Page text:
Robert Christgau: Dean of American Rock Critics

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The Long Ryders

  • 10-5-60 [PVC EP, 1983] B
  • Native Sons [Frontier, 1984] B+
  • State of Our Union [Island, 1985] B+

Consumer Guide Reviews:

10-5-60 [PVC EP, 1983]
What Jason and the Scorchers are to punk these guys are to new wave, with a soul Gram Parsons fans will recognize. But though Sid Griffin has assimilated the right songwriting skills, there's something tentative if not theoretical about the way he puts them to use--like he feels a little unworthy. Which means he probably is a little unworthy. B

Native Sons [Frontier, 1984]
The down-to-earth poor-boy stance is an improvement on the boho excesses of the new L.A., though sometimes it's hard to pin down why these impressively particular songs go with this impressively seamless country-rock synthesis. Put it this way--they don't soft-pedal life's big fat downside, but they're good-humored about it. If you don't pay attention, you think Mel Tillis's "(Sweet) Mental Revenge" is one of theirs. B+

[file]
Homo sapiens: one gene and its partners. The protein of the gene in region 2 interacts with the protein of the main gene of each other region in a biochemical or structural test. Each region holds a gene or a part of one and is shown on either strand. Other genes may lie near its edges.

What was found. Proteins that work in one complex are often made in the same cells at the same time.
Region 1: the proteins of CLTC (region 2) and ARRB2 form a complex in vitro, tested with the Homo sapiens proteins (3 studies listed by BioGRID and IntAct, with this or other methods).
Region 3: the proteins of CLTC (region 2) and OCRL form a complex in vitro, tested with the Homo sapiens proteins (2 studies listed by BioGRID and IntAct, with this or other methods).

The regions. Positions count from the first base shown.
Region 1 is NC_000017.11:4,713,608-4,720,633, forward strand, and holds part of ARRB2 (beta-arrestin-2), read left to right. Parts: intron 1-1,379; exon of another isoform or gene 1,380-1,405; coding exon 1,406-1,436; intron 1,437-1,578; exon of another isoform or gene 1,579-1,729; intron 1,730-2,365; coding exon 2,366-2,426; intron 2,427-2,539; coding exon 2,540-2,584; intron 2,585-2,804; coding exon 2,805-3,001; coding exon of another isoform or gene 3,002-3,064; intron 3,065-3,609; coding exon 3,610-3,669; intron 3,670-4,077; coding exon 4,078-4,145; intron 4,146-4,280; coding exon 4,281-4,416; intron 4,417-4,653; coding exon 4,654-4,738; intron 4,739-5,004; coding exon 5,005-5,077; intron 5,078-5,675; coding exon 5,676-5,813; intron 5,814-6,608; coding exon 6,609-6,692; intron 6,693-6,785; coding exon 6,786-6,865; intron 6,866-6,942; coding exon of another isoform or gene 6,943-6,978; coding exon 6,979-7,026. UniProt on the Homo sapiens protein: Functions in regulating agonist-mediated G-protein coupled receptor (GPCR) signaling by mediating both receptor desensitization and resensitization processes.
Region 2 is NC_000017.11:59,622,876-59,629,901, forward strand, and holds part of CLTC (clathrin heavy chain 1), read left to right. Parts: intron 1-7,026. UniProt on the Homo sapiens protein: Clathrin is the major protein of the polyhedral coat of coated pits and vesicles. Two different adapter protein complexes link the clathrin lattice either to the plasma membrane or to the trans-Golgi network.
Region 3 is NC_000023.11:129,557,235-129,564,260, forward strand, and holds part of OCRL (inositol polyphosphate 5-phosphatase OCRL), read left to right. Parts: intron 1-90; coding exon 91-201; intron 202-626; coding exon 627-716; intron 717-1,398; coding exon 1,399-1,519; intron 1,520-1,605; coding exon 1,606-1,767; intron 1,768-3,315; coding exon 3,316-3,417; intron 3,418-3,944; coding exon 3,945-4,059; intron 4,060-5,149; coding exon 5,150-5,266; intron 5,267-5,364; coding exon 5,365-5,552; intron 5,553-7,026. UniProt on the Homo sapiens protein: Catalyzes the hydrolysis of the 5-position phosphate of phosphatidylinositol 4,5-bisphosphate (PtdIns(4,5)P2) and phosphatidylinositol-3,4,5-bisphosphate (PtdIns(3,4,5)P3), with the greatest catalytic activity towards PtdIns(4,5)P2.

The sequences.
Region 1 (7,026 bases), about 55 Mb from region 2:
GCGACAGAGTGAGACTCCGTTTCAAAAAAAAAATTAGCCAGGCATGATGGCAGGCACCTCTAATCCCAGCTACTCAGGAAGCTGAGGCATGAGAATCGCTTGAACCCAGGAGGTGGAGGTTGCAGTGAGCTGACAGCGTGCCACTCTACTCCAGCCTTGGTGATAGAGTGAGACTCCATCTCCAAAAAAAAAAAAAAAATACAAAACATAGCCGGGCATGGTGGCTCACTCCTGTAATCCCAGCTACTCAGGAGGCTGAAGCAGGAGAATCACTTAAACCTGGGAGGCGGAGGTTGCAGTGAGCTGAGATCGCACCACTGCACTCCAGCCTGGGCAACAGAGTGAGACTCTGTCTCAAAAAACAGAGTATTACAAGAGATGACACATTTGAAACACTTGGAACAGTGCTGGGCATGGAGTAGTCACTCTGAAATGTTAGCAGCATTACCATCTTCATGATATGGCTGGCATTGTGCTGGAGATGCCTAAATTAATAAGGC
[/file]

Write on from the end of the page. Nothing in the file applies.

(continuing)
State of Our Union [Island, 1985]
"Looking for Lewis and Clark" is some anthem, but like "Start Me Up" it may reveal more than it intends. These guys seek the explorers rather than the wilderness for the same reason they name Gram Parsons and Tim Hardin as forefathers, rather than Hank and Lefty. The self-conscious distance may be healthy--whatever drove Parsons and Hardin to their roots also turned them into dead junkies. But it's got to cut into the immediacy of the music, and for all the informed intelligence of songs like their tribute to black Memphis superstation WDIA, the album does come to a point at "State of My Union," which aggravates the honest chauvinism of Ronnie Van Zant's reflections on the same subject with the gratuitous self-righteousness of Neil Young's. B+